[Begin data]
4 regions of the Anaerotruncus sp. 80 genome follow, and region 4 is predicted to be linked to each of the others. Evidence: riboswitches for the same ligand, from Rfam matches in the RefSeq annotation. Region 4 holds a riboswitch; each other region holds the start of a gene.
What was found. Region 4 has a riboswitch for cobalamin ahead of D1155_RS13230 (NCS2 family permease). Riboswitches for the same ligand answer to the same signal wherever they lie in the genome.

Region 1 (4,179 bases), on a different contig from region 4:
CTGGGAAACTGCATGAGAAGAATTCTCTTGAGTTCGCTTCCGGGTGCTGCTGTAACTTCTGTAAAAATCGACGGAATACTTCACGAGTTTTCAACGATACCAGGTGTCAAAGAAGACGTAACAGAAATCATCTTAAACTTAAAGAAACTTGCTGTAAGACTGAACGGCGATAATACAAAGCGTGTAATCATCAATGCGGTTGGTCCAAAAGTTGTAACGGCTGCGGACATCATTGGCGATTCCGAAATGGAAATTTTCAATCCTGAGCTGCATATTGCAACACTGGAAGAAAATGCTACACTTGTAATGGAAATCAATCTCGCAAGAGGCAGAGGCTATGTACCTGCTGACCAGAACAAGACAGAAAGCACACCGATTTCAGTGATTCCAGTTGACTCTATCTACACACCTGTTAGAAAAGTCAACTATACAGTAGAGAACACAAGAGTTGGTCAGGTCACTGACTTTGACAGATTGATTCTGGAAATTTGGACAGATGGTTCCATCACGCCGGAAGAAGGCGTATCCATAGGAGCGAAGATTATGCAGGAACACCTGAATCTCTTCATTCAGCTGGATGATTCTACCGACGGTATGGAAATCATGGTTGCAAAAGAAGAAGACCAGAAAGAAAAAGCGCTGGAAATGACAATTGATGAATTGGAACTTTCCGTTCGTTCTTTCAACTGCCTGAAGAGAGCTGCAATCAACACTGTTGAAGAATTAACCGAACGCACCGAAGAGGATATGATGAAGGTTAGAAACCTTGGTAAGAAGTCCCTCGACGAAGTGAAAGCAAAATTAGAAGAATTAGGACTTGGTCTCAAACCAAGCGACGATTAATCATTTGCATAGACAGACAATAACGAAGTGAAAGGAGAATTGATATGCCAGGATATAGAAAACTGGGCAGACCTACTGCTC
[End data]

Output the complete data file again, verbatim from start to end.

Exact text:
4 regions of the Anaerotruncus sp. 80 genome follow, and region 4 is predicted to be linked to each of the others. Evidence: riboswitches for the same ligand, from Rfam matches in the RefSeq annotation. Region 4 holds a riboswitch; each other region holds the start of a gene.
What was found. Region 4 has a riboswitch for cobalamin ahead of D1155_RS13230 (NCS2 family permease). Riboswitches for the same ligand answer to the same signal wherever they lie in the genome.

Region 1 (4,179 bases), on a different contig from region 4:
CTGGGAAACTGCATGAGAAGAATTCTCTTGAGTTCGCTTCCGGGTGCTGCTGTAACTTCTGTAAAAATCGACGGAATACTTCACGAGTTTTCAACGATACCAGGTGTCAAAGAAGACGTAACAGAAATCATCTTAAACTTAAAGAAACTTGCTGTAAGACTGAACGGCGATAATACAAAGCGTGTAATCATCAATGCGGTTGGTCCAAAAGTTGTAACGGCTGCGGACATCATTGGCGATTCCGAAATGGAAATTTTCAATCCTGAGCTGCATATTGCAACACTGGAAGAAAATGCTACACTTGTAATGGAAATCAATCTCGCAAGAGGCAGAGGCTATGTACCTGCTGACCAGAACAAGACAGAAAGCACACCGATTTCAGTGATTCCAGTTGACTCTATCTACACACCTGTTAGAAAAGTCAACTATACAGTAGAGAACACAAGAGTTGGTCAGGTCACTGACTTTGACAGATTGATTCTGGAAATTTGGACAGATGGTTCCATCACGCCGGAAGAAGGCGTATCCATAGGAGCGAAGATTATGCAGGAACACCTGAATCTCTTCATTCAGCTGGATGATTCTACCGACGGTATGGAAATCATGGTTGCAAAAGAAGAAGACCAGAAAGAAAAAGCGCTGGAAATGACAATTGATGAATTGGAACTTTCCGTTCGTTCTTTCAACTGCCTGAAGAGAGCTGCAATCAACACTGTTGAAGAATTAACCGAACGCACCGAAGAGGATATGATGAAGGTTAGAAACCTTGGTAAGAAGTCCCTCGACGAAGTGAAAGCAAAATTAGAAGAATTAGGACTTGGTCTCAAACCAAGCGACGATTAATCATTTGCATAGACAGACAATAACGAAGTGAAAGGAGAATTGATATGCCAGGATATAGAAAACTGGGCAGACCTACTGCTC